PATIENTS with Parkinson's disease have more of a tendency to fall than those without the disease, particularly as the disease progresses. Because there are several categories of abnormalities that cause the parkinsonian patient to fall, one should try to identify the precise cause of and circumstances surrounding the fall in order to choose appropriate therapy. When the parkinsonian patient does fall, he often makes little or no attempt to catch himself and may incur serious injury.
Sometimes when sitting without a back support—on a stool, bench, or the edge of a bed—the patient will spontaneously fall slowly backward. Therapy would comprise use of a back support, physical therapy, education (teaching patients to lean forward, to use their hands to hold themselves in a sitting position, and to place an object behind themselves to lean against), and medication.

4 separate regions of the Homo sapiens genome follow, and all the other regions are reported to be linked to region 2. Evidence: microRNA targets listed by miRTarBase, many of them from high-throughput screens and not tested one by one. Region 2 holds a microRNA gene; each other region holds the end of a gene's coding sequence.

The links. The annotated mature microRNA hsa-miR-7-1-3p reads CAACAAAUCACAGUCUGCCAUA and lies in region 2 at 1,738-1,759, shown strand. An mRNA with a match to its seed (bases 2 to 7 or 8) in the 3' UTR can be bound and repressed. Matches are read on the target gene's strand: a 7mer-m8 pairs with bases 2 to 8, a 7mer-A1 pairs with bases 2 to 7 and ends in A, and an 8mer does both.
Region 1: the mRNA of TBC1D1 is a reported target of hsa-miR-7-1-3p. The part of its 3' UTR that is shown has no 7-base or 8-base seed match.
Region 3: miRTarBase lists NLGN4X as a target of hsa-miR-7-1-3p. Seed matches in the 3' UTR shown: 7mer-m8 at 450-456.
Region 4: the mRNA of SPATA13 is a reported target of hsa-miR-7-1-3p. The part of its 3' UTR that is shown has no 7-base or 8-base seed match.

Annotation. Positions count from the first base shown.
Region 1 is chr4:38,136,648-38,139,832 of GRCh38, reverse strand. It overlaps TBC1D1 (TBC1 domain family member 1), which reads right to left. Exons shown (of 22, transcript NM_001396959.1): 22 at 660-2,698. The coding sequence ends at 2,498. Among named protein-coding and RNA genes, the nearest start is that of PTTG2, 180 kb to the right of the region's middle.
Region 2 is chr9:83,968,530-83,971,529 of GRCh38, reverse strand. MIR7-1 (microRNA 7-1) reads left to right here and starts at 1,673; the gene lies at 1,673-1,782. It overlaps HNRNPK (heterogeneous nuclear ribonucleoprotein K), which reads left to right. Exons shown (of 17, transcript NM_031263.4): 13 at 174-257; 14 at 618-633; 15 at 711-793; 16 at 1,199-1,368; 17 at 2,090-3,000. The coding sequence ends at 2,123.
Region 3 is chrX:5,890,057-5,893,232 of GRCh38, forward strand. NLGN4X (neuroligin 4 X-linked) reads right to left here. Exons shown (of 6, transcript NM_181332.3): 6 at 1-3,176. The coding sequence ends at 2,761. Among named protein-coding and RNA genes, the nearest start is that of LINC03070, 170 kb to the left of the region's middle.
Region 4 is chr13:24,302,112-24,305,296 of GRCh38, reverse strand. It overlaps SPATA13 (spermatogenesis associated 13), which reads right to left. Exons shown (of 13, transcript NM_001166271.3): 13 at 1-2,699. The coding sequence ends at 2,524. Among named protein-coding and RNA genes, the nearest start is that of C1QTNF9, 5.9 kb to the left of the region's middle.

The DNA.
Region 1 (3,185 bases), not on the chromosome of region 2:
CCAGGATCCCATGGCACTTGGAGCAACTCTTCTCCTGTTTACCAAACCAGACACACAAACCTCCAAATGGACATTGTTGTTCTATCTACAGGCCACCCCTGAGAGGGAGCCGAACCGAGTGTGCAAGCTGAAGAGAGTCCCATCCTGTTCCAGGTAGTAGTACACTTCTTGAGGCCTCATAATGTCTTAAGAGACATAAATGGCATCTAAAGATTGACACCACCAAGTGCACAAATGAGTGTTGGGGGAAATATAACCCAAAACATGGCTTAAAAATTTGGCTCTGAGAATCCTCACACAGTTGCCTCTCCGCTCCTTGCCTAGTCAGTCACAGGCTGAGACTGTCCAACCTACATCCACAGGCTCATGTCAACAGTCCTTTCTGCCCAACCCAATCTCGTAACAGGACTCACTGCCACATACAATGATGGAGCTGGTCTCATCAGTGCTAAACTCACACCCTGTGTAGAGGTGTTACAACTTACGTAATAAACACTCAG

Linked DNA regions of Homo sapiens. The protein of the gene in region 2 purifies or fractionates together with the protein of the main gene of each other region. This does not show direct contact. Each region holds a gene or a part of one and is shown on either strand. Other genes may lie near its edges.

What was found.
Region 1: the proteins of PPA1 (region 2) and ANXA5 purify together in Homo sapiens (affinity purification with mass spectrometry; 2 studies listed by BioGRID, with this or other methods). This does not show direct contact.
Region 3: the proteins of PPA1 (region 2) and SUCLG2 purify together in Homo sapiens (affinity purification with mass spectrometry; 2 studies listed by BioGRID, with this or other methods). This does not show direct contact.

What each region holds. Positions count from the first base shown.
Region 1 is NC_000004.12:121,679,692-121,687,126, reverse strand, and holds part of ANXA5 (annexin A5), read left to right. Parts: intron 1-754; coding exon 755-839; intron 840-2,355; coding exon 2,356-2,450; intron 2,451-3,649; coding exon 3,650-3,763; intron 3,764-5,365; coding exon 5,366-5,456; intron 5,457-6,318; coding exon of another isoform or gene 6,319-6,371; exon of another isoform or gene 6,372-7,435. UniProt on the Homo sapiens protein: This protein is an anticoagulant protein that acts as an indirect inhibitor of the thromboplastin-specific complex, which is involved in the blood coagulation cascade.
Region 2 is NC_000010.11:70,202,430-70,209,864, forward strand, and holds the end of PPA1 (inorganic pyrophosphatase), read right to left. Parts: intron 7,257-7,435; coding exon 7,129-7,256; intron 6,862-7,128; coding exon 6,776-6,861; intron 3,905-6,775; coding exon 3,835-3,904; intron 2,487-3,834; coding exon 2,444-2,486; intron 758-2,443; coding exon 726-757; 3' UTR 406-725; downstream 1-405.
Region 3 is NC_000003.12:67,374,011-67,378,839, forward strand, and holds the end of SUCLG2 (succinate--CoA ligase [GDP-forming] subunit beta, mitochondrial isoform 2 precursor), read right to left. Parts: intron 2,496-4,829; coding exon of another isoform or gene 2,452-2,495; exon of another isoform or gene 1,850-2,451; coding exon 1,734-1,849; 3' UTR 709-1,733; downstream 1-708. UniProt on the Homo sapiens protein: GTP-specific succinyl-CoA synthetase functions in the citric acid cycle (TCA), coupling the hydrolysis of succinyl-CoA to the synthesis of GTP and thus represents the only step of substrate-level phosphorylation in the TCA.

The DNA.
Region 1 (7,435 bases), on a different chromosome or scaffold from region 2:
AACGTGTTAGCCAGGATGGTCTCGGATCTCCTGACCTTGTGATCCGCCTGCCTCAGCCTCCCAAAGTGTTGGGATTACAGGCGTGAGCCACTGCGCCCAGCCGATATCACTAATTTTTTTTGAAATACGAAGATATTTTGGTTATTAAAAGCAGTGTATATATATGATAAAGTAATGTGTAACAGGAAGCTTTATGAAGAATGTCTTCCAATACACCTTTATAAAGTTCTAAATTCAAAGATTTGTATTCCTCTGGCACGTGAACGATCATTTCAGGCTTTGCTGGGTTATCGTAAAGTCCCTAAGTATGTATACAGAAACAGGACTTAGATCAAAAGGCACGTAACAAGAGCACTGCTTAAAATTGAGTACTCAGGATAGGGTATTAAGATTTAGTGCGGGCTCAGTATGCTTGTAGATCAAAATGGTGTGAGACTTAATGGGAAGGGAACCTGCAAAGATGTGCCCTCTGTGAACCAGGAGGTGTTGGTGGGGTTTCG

The patient with Parkinson's disease frequently experiences difficulty with or inability
Aita JF. Why Patients With Parkinson's Disease Fall. JAMA. 1982;247(4):515–516. doi:10.1001/jama.1982.03320290053035
Customize your JAMA Network experience by selecting one or more topics from the list below.
Create a personal account or sign in to: